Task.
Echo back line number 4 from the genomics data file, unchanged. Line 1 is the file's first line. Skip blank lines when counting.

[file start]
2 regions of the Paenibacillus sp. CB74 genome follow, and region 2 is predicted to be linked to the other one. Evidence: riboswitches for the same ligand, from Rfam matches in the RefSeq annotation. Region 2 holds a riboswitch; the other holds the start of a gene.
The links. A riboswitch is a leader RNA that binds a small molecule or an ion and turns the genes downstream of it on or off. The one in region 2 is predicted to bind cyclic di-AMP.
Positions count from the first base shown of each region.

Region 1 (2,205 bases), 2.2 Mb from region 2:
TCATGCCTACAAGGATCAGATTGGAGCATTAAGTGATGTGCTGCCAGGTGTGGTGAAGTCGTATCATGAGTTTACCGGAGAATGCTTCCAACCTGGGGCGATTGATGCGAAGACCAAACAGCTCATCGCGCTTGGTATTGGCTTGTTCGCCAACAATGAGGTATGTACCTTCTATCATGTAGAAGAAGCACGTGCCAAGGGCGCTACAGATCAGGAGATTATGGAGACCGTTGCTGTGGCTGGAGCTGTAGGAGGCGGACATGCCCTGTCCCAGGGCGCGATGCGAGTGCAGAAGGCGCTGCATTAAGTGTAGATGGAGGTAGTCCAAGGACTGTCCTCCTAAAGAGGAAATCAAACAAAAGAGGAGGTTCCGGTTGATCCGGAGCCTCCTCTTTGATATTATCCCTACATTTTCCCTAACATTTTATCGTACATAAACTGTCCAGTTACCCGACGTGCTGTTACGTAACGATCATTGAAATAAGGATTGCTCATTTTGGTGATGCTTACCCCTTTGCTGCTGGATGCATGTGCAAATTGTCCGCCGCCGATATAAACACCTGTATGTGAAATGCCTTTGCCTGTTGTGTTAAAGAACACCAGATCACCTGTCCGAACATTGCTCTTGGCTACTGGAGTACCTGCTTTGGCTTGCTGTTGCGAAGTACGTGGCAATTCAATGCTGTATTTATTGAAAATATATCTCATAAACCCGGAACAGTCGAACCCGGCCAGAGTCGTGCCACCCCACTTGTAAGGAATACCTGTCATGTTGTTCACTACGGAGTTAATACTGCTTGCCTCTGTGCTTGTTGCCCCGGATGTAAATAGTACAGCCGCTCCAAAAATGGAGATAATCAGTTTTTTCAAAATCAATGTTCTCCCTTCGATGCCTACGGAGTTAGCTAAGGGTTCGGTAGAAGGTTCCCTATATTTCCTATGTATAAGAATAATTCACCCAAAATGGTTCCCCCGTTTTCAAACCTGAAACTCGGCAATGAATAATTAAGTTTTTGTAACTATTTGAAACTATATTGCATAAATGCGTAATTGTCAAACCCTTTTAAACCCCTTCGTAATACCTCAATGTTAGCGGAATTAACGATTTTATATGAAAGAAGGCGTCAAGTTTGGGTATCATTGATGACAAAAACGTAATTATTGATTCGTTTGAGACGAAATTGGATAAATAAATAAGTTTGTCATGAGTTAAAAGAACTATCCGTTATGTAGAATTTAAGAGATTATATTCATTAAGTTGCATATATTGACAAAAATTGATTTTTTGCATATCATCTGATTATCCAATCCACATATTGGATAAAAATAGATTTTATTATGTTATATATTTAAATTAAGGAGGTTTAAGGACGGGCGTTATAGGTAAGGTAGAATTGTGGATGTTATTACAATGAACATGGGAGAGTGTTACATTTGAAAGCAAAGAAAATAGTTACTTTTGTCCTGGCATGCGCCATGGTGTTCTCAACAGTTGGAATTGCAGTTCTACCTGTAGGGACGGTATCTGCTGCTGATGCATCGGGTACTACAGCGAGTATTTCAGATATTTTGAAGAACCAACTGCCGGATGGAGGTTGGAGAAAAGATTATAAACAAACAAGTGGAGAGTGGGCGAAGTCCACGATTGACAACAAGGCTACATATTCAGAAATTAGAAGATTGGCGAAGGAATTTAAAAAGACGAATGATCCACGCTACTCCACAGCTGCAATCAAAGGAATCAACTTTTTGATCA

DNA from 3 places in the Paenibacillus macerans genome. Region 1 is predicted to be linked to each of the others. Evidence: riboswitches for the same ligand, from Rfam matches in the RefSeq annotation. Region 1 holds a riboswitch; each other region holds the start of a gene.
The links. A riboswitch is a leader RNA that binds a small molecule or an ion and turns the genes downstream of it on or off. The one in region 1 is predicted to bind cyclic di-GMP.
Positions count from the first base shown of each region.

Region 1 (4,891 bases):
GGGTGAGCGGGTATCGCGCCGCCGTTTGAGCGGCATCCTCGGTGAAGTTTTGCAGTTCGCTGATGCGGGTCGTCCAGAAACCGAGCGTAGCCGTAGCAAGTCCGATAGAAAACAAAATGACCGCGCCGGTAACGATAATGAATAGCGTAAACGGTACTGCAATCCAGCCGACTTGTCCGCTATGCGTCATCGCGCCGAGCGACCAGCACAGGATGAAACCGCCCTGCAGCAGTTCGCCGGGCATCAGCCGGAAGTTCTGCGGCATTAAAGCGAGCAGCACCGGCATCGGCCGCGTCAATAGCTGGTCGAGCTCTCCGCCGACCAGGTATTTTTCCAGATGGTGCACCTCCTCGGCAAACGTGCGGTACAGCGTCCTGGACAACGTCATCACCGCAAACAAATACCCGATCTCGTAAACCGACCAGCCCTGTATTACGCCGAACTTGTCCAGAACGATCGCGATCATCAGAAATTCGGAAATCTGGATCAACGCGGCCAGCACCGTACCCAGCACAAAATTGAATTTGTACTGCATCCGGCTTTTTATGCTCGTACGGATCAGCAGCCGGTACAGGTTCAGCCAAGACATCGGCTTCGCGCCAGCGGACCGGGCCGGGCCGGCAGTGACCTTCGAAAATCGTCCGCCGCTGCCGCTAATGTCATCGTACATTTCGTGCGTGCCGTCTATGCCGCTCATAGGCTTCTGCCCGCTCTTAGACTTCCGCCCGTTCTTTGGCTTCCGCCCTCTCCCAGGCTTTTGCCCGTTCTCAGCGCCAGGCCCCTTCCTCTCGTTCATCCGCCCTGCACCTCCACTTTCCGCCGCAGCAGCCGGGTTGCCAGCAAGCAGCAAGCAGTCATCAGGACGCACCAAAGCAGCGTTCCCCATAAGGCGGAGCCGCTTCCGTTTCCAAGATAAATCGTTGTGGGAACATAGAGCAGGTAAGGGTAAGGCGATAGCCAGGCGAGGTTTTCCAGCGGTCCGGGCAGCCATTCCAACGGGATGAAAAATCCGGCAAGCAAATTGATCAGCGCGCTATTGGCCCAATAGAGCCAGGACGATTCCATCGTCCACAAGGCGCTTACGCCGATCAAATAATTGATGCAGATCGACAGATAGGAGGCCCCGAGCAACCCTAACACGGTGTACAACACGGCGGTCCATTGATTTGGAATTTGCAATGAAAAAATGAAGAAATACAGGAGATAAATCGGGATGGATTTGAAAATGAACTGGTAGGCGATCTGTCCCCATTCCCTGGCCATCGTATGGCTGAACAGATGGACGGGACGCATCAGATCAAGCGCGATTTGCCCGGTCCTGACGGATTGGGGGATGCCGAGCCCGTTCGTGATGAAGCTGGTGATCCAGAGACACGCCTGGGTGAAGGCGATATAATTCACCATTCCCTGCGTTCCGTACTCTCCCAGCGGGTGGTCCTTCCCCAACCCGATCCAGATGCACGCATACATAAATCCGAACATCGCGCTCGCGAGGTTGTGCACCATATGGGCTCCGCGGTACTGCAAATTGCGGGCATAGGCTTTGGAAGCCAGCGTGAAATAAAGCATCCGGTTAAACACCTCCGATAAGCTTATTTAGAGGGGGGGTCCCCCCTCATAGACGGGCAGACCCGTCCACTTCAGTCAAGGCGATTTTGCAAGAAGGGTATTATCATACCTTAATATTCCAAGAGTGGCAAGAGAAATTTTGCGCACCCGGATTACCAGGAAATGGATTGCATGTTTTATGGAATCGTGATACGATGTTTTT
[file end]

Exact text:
Region 1 (2,205 bases), 2.2 Mb from region 2: